Features, Highlights

Pastors expected to conduct themselves well: Bishop

33RD SESSION OF ETAC: NOV 7-8, 2008 33RD SESSION OF CAC: NOV 10-110-14, 2008

THE pastoral calling is a high calling, and pastors have been reminded of four challenges that will help them maintain the high standards expected of them.

Stating this unequivocally, Bishop Dr Robert Solomon said pastors are to:

◆ “Stand before God with awe,
◆ Walk with God in uprightness and peace,
◆ Speak for God as His faithful messenger, and
◆ Turn people from sin to God.”

The Bishop was delivering his message at the Closing-cum-Ordination Service of the 33rd Session of Emmanuel Tamil Annual Conference (ETAC) at Ang Mo Kio Tamil Methodist Church on Nov 8, 2008.

Following his sermon, entitled “A Challenge for Pastors”, based on the text from Malachi 2:4-7, he ordained Pastor Anil Samuel as a Deacon.

The Rev Anil Samuel is the pastor looking after the newly-constituted Telugu Methodist Church (Singapore) which meets at the Tamil Methodist Church in Short Street.

Given the importance of the message, the Bishop delivered the same sermon at the Closing-cum-Ordination Service of the Chinese Annual Conference (CAC) at Hakka Methodist Church on Nov 14. Here he ordained two Deacons – the Rev Anne Lim Ai Lei and the Rev Chan Kok Chuon – and three Elders – the Rev Helen Hoe Chiew Ngin, the Rev Lisa Yu Li Hsin and the Rev Wilfred Leow Hui Ann.

Earlier, he had installed the newly-elected President of the CAC, the Rev Dr Chong Chin Chung, who was voted into office on Nov 11.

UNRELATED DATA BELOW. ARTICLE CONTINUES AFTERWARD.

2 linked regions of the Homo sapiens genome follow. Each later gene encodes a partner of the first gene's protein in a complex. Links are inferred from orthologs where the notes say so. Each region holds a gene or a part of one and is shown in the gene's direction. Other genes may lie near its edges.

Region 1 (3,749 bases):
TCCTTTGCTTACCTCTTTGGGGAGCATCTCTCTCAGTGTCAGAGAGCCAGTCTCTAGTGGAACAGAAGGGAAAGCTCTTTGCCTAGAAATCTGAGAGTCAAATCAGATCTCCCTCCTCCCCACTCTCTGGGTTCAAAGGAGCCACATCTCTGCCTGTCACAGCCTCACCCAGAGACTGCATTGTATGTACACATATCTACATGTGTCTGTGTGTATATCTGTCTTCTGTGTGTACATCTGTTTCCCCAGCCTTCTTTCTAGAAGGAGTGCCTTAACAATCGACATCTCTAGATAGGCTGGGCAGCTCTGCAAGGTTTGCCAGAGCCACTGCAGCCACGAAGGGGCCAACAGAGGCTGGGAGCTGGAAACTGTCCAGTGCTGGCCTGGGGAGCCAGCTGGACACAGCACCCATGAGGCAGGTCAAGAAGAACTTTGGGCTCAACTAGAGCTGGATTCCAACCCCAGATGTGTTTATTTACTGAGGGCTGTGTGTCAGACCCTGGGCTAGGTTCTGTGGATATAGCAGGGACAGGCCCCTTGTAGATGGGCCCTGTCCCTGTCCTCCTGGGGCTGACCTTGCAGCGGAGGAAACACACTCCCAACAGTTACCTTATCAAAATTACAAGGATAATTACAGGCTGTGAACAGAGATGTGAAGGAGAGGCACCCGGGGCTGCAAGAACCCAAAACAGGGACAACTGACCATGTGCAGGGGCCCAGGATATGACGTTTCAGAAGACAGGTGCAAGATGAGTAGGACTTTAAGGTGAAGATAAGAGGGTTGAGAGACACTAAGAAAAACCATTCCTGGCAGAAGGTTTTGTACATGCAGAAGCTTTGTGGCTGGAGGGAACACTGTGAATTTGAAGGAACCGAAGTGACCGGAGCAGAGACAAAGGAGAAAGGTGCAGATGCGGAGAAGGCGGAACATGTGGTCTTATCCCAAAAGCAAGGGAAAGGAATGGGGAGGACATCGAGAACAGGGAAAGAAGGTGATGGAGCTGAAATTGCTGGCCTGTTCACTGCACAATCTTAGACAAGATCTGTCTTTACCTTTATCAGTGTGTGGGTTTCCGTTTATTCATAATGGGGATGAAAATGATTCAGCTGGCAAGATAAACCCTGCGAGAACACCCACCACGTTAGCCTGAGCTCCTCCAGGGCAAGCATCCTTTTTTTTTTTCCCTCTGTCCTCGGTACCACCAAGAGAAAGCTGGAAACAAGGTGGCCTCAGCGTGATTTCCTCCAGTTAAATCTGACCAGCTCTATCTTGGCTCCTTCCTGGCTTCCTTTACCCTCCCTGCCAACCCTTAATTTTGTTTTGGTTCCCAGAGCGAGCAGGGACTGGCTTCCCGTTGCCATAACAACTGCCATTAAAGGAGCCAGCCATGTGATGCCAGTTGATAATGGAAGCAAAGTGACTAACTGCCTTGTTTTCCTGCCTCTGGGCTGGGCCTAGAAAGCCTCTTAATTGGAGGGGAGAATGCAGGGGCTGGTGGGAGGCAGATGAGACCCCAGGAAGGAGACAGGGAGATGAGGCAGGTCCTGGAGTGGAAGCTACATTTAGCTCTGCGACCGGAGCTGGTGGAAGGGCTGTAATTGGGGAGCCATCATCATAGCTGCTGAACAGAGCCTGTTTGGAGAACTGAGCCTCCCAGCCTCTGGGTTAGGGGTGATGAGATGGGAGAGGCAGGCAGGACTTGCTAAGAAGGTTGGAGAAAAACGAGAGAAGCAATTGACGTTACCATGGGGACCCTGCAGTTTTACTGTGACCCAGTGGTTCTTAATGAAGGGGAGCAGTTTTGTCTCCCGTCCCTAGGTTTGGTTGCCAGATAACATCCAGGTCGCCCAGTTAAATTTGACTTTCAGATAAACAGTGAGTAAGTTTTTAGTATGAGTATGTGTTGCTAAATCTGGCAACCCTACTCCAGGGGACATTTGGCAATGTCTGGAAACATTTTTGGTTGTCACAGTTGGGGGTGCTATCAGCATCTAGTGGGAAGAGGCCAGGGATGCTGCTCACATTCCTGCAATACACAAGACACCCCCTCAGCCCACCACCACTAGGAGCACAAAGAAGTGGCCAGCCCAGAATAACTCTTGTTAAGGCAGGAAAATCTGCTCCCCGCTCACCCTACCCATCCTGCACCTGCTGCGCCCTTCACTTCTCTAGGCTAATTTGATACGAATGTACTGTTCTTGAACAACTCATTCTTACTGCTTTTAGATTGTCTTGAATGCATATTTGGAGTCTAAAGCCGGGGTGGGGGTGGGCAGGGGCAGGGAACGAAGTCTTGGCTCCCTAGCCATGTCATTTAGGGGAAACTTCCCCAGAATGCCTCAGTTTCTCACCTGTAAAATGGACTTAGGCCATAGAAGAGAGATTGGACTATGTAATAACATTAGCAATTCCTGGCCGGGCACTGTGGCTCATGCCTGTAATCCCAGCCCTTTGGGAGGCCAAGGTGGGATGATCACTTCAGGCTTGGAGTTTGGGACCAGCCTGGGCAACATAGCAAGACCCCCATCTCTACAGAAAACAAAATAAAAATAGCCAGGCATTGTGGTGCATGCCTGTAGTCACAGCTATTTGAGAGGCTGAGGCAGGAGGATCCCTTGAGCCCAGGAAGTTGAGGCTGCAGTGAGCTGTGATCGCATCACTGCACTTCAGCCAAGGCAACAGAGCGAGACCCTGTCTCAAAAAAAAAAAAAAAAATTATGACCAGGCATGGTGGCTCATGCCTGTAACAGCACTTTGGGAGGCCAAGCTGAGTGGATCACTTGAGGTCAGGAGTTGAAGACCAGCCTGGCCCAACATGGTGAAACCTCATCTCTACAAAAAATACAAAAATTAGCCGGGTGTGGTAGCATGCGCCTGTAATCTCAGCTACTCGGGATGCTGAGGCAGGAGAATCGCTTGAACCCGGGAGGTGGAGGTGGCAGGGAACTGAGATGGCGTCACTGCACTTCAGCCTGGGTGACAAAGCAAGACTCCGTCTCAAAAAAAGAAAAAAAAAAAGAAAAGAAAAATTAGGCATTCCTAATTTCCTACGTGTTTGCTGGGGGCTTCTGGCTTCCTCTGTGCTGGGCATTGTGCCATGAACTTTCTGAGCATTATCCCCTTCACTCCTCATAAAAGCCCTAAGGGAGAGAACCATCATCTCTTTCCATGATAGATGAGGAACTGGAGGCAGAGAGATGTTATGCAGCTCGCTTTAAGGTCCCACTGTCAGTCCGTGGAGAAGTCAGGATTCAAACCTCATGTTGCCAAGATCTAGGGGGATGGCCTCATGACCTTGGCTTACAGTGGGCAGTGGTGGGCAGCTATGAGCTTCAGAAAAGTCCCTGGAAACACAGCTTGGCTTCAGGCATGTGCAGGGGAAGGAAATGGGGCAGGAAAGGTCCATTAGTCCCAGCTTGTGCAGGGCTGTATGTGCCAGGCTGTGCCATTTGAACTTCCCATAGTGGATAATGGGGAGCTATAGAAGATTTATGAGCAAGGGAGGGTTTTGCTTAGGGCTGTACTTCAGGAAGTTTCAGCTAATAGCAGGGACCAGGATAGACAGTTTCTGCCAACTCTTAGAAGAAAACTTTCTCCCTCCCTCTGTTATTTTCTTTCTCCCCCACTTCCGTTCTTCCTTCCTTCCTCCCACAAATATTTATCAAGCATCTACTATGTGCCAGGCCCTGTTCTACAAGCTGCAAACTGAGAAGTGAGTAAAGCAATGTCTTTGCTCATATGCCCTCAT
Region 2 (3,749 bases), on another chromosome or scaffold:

In his first address as the President-elect of the CAC, the Rev Dr Chong thanked the Conference for electing him as its head and said what he was experiencing was very difficult for him to express in words as he was “trembling with fear”.

Addressing the Conference immediately after he had been installed, he said that although “I feel I am unworthy of this honour and overwhelmed by the task”, he was confident he could carry out his responsibilities and overcome problems because “you pastors have pledged to give me your support”.

“I remember those of you who pledged to give me support. I remember your names,” he said, to laughter from the congregation.

“I will remember this day, and I beseech you to pray for me, pray for our Conference and pray for our Methodist Church.”

Expanding on the challenges pastors face, Bishop Dr Solomon said first, pastors have a demanding role to play. He warned that over time, the high standards expected of them may decline, and he reminded them of God’s challenge to “remember the high standards from days of old”, referring to God’s covenant with Levi (Mal. 2:4).

The Bishop said: “We are called to stand before God with awe. Why? Because God’s name is holy and awesome.”

But, he asked, “Do we have such awe in church today? God’s Word is lightly treated
when sermons are preached to entertain. Or when listeners become consumerist critics.

“Is there a trembling in the presence of God’s Word? Do we stand in awe of God’s

The pastor, he continued, not only stands before God with awe, but also walks with God in peace and uprightness (Mal.2:6). “How can we walk with God? We do so by following Him. Such walking with God brings forth fruit. There is a change in
personality and character.”

Emphasising a pastor’s “special and high calling”, the Bishop said: “He is God’s messenger. A messenger is expected to be trustworthy and faithful.

“His message is true. Malachi 2:6 says, ‘True instruction was in his mouth and
nothing false was found on his lips.’ ” Finally, one of the pastor’s key ministries is to turn people from sin and to God, said the Bishop.

“How can we turn people from sin if we don’t preach about sin? The Gospel deals primarily with the human problems of sin and death – and God’s gracious solution in Christ Jesus.

“To turn people from sin, we ourselves should have turned from sin. Turning from sin is not just an event but a lifelong process. And we should focus not just on personal but also corporate sins.”